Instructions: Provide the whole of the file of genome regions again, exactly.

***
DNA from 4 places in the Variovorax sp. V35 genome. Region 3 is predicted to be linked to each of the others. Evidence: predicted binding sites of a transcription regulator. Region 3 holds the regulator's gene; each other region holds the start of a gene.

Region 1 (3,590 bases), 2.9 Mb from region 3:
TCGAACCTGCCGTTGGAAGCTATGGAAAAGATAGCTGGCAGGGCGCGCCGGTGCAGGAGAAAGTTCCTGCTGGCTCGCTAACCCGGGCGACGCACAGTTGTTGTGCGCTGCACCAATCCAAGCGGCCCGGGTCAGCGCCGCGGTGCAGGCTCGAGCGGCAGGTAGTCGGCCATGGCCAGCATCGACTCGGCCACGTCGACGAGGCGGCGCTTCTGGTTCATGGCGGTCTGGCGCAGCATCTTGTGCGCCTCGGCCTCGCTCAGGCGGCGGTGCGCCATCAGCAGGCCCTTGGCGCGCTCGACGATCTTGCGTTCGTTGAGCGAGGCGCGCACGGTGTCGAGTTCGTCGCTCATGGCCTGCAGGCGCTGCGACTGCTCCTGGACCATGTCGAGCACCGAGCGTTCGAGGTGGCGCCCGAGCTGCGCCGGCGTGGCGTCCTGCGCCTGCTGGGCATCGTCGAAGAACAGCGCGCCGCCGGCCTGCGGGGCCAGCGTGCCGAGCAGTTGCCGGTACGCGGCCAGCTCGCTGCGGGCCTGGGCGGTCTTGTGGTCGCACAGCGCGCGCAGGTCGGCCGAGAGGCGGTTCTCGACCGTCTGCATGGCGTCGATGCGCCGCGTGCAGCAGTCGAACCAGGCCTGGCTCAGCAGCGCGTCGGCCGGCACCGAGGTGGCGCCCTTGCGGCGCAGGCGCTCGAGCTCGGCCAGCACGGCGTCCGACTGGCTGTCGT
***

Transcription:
DNA from 4 places in the Variovorax sp. V35 genome. Region 3 is predicted to be linked to each of the others. Evidence: predicted binding sites of a transcription regulator. Region 3 holds the regulator's gene; each other region holds the start of a gene.

Region 1 (3,590 bases), 2.9 Mb from region 3:
TCGAACCTGCCGTTGGAAGCTATGGAAAAGATAGCTGGCAGGGCGCGCCGGTGCAGGAGAAAGTTCCTGCTGGCTCGCTAACCCGGGCGACGCACAGTTGTTGTGCGCTGCACCAATCCAAGCGGCCCGGGTCAGCGCCGCGGTGCAGGCTCGAGCGGCAGGTAGTCGGCCATGGCCAGCATCGACTCGGCCACGTCGACGAGGCGGCGCTTCTGGTTCATGGCGGTCTGGCGCAGCATCTTGTGCGCCTCGGCCTCGCTCAGGCGGCGGTGCGCCATCAGCAGGCCCTTGGCGCGCTCGACGATCTTGCGTTCGTTGAGCGAGGCGCGCACGGTGTCGAGTTCGTCGCTCATGGCCTGCAGGCGCTGCGACTGCTCCTGGACCATGTCGAGCACCGAGCGTTCGAGGTGGCGCCCGAGCTGCGCCGGCGTGGCGTCCTGCGCCTGCTGGGCATCGTCGAAGAACAGCGCGCCGCCGGCCTGCGGGGCCAGCGTGCCGAGCAGTTGCCGGTACGCGGCCAGCTCGCTGCGGGCCTGGGCGGTCTTGTGGTCGCACAGCGCGCGCAGGTCGGCCGAGAGGCGGTTCTCGACCGTCTGCATGGCGTCGATGCGCCGCGTGCAGCAGTCGAACCAGGCCTGGCTCAGCAGCGCGTCGGCCGGCACCGAGGTGGCGCCCTTGCGGCGCAGGCGCTCGAGCTCGGCCAGCACGGCGTCCGACTGGCTGTCGT